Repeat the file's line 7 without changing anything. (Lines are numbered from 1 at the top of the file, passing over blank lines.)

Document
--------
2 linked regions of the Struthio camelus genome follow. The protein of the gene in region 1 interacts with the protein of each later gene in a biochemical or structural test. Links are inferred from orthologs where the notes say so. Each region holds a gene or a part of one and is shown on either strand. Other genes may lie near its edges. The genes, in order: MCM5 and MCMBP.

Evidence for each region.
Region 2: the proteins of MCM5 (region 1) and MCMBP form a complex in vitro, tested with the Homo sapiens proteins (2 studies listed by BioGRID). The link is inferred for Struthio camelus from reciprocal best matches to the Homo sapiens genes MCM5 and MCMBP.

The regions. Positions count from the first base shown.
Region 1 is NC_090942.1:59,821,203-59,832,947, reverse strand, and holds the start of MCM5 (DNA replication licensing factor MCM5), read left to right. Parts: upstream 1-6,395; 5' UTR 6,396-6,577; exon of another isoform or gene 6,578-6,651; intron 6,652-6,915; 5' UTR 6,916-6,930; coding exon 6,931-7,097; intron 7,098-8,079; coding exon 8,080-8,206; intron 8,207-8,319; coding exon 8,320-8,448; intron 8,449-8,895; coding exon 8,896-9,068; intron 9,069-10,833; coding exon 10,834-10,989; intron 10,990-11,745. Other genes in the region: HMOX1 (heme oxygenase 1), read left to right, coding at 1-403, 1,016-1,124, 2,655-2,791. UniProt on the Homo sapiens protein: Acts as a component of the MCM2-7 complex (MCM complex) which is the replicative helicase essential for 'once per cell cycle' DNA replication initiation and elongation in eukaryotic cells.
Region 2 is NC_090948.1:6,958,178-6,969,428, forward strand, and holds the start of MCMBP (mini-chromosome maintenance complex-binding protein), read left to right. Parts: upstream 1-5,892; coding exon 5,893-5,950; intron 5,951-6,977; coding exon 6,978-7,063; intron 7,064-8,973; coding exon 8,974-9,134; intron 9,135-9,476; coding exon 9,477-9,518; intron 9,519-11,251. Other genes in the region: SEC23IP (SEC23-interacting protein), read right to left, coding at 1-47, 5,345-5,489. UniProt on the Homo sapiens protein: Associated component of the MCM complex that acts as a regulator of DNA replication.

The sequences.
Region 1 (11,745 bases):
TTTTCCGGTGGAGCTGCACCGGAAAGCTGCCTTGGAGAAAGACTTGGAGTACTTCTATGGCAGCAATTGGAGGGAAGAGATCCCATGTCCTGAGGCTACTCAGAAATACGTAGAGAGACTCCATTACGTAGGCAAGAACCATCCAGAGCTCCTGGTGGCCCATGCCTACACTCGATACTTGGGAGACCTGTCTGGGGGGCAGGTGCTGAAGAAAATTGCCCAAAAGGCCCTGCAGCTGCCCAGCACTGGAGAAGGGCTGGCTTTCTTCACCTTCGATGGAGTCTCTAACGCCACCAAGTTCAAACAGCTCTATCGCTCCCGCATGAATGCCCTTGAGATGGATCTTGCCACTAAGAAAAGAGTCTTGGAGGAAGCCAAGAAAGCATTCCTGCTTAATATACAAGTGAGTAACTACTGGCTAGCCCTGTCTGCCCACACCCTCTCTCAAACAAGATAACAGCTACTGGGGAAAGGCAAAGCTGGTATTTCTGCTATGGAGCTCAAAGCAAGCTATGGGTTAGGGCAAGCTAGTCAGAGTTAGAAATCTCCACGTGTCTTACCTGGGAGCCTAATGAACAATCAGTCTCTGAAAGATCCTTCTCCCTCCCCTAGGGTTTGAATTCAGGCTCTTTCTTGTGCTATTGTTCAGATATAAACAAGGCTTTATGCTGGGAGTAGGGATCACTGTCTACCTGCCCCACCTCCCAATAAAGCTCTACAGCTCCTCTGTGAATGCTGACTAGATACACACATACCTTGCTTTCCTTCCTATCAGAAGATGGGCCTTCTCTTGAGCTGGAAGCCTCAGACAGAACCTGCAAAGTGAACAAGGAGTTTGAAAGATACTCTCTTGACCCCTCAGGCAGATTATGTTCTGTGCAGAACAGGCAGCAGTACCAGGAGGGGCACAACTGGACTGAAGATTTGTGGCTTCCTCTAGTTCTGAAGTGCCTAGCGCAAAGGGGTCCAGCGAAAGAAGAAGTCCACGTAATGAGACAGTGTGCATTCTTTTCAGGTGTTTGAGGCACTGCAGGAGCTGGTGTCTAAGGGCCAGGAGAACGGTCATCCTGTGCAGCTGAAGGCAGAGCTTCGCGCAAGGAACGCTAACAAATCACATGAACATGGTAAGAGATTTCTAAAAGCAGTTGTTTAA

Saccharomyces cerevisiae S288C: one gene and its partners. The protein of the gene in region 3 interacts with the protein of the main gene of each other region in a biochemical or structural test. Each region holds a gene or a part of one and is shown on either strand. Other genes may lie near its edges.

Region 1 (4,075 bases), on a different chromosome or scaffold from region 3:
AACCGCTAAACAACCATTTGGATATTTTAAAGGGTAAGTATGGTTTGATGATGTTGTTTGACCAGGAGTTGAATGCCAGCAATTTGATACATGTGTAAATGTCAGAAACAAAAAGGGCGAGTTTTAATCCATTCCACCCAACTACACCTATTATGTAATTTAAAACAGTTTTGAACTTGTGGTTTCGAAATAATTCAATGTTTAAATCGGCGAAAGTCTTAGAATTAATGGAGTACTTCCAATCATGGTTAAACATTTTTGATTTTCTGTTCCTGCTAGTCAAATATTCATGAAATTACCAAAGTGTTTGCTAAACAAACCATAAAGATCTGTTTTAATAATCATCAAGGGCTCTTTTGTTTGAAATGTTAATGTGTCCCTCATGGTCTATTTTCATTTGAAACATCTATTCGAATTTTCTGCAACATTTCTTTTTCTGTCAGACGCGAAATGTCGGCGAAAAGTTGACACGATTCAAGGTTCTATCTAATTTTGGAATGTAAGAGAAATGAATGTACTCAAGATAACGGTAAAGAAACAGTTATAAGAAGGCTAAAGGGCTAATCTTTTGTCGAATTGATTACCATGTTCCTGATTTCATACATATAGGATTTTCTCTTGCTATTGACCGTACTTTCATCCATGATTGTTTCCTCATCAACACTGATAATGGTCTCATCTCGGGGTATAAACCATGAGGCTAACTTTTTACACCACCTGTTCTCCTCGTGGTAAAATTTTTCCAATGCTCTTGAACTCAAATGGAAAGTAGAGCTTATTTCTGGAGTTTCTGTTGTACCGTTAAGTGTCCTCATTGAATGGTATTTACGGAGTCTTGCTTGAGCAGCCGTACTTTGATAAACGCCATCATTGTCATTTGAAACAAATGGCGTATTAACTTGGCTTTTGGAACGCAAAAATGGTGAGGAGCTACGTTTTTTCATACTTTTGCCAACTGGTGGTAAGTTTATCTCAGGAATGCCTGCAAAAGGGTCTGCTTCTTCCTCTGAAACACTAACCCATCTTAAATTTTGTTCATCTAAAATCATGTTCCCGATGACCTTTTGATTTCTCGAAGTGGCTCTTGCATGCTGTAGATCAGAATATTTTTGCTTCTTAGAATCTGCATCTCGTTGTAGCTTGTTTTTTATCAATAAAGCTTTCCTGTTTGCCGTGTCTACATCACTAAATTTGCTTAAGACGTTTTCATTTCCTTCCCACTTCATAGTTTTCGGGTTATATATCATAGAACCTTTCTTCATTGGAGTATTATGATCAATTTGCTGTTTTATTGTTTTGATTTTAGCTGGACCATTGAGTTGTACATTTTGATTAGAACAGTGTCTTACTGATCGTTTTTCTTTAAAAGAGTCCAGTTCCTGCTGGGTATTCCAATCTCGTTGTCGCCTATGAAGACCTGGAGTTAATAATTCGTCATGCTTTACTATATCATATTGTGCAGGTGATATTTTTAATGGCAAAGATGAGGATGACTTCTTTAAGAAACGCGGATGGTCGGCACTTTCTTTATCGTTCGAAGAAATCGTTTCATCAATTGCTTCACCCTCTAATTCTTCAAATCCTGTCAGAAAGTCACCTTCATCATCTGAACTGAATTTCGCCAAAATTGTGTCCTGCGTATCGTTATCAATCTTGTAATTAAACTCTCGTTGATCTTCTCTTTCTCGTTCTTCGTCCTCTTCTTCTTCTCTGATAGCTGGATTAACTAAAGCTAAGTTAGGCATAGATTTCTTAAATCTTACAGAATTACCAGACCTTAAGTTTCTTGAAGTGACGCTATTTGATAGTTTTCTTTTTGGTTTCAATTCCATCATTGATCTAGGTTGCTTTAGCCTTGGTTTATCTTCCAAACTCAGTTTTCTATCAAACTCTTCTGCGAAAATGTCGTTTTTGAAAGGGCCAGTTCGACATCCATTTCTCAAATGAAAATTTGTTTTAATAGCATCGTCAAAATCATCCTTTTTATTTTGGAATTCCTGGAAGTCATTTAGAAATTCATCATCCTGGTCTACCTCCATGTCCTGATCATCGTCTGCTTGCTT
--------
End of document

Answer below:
The sequences.